With the failure of Prop 1, train-style electric buses may still be a long way off for Spokane.
That's the lamentation and consolation coming from the Spokane Transit Authority this week, which oh-so-narrowly lost its big transit measure
by fewer than 700 votes.
"The ballot is so incredibly close," STA CEO E. Susan Meyer says. "If it had failed 30 percent to 70, we would say, that’s a mandate. That is a message we are not on the right track. This message, says we are on the right track, but we may need to adjust a few things."
The question is what? What was the sticking point? Was it the simple fact that the initiative raised taxes? "There wasn’t a measure that passed that was raising new revenue," Meyer says. "I look at this result in the context that voters did approve an additional 3/10ths of a percent sales tax increase in 2004." Meyer says.
But back then, that was merely funding to keep existing service going, not the ambitious expansion of service that STA risked this time.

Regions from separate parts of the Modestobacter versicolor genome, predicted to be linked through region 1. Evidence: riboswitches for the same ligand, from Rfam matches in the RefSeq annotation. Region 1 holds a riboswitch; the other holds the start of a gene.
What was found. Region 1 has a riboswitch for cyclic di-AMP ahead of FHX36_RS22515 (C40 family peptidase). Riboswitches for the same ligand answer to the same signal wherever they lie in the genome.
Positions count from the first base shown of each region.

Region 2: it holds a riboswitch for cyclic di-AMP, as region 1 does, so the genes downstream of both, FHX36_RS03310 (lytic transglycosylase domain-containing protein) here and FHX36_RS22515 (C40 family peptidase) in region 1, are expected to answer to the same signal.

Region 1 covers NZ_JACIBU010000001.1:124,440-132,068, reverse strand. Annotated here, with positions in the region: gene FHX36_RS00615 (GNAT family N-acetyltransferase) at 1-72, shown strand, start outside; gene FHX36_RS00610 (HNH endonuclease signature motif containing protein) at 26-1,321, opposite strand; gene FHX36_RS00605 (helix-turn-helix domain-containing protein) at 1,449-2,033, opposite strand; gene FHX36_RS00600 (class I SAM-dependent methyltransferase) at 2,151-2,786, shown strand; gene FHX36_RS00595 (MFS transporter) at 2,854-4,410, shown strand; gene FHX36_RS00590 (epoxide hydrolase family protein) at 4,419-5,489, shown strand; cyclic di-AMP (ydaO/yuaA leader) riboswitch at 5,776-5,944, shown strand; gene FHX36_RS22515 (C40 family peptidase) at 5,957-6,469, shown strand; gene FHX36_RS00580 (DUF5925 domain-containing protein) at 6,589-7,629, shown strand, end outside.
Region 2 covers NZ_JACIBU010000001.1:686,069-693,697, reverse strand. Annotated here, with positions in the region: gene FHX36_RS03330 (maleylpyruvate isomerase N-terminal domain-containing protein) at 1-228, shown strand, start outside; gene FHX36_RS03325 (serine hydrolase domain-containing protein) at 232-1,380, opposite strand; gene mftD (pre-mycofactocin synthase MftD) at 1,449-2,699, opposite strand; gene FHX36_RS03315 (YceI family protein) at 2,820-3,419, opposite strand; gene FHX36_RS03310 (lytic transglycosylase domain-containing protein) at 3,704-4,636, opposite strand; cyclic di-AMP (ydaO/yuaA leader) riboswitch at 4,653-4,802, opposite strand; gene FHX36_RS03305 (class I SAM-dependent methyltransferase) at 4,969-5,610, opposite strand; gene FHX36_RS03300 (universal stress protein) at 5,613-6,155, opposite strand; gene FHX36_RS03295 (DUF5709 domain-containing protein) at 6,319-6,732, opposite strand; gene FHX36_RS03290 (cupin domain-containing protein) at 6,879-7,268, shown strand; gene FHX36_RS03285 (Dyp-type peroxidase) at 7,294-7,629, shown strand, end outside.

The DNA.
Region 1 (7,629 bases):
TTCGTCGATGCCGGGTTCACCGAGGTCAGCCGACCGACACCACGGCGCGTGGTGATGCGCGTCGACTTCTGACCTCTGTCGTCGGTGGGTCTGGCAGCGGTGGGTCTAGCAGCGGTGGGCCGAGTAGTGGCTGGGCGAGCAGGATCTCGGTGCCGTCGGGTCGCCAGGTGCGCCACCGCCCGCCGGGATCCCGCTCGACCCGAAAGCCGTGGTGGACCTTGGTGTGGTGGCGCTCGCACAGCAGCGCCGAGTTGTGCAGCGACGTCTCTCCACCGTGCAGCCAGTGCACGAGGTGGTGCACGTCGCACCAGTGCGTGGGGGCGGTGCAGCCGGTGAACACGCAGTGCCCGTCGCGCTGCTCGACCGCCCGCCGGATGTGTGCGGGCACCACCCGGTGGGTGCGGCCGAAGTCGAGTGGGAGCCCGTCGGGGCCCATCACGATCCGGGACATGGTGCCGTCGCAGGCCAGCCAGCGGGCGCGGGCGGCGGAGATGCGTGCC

Was it the lack of support from two of the three county commissioners, and the Spokane Valley Council? The measure failed most heavily in the Spokane Valley and the unincorporated areas
. Yet it succeeded in cities like Airway Heights and Cheney, in the territory of STA supporter Commissioner Al French.
After all, the plan itself, though not the cost, was supported by everyone on the STA board — including two valley council members — but Commissioner Shelly O'Quinn. Last December 8 of 9 board members voted for the 10 year plan," Meyer says. "That plan, which included the Central City Line, everything in that package, the board said 8 to 1, this is the 10 year plan."
Or was it the Central City Line, the ambitious high-frequency electric bus system, that conservative groups like the Washington Policy Center and the Spokane Home Builders Association condemned as a waste of money?
"There were certain individuals and groups that made that a lightning rod project and campaigned on that," Meyer says.
STA wants to find out what happened with the election and is spending about $10,000 with Moore Information, a Portland-based polling firm, to poll 400 randomly selected Spokane residents throughout the Public Transportation Benefit Area to find if they voted, and how they voted and why.
"It’s a good investment," Meyer says. "To understand what people in the PTBA think." At least 30 percent of those surveyed will be contacted on their cell phones, and Moore will strive to find respondents from all across the county.
"We are going to do the polling this weekend, because this is so close, that if we wait until we have a final result, its likely that people may have forgotten the reasons why [they] voted the way they did," Meyer says.
We'll upload the polling results as soon as they're available.